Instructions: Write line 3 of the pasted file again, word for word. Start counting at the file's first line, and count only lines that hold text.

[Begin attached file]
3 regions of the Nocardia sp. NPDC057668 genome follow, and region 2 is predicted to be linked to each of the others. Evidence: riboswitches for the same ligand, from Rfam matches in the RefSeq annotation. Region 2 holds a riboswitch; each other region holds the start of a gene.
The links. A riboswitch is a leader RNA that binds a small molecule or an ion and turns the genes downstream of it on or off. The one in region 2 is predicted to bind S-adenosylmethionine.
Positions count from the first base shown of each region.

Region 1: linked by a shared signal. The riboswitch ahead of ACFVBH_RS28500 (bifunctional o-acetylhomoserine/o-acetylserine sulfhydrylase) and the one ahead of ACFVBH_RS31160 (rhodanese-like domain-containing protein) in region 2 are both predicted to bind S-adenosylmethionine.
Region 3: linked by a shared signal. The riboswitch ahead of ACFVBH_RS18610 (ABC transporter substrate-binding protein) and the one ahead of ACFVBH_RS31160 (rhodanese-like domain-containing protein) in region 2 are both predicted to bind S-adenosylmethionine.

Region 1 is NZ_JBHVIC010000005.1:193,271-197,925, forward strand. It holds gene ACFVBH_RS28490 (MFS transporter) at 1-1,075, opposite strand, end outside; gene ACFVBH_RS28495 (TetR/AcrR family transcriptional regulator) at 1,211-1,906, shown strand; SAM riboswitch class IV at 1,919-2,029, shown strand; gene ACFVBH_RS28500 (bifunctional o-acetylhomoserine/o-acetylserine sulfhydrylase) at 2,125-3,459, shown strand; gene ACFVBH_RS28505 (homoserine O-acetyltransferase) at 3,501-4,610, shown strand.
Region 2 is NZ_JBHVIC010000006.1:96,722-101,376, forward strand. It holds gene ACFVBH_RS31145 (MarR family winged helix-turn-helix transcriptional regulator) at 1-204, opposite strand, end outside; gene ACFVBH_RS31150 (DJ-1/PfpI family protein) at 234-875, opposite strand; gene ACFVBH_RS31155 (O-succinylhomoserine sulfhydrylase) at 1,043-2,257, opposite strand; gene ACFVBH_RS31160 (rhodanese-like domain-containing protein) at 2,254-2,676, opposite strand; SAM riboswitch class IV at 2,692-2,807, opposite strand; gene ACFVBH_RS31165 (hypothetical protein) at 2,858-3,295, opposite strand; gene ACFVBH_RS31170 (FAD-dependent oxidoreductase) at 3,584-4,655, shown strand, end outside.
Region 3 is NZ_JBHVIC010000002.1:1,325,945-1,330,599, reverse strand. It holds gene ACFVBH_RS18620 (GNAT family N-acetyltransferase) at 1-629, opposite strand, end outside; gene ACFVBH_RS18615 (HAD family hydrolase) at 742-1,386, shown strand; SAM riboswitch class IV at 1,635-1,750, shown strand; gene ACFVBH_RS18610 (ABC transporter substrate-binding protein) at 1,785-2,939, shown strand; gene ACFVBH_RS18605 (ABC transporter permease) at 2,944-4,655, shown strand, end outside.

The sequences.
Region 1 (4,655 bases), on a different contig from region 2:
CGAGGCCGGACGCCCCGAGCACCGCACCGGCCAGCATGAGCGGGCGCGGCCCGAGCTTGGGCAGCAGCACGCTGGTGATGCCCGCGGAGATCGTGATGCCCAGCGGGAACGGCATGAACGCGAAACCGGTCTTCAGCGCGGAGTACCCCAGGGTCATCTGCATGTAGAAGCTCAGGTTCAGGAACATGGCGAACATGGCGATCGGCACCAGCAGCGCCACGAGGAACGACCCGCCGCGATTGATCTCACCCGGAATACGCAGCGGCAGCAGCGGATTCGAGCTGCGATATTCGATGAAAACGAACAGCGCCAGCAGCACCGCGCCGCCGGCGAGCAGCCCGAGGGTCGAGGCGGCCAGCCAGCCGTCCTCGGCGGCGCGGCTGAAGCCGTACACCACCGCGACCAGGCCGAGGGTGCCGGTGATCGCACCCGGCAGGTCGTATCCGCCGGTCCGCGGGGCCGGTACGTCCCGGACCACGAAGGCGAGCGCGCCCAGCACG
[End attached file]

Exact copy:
Positions count from the first base shown of each region.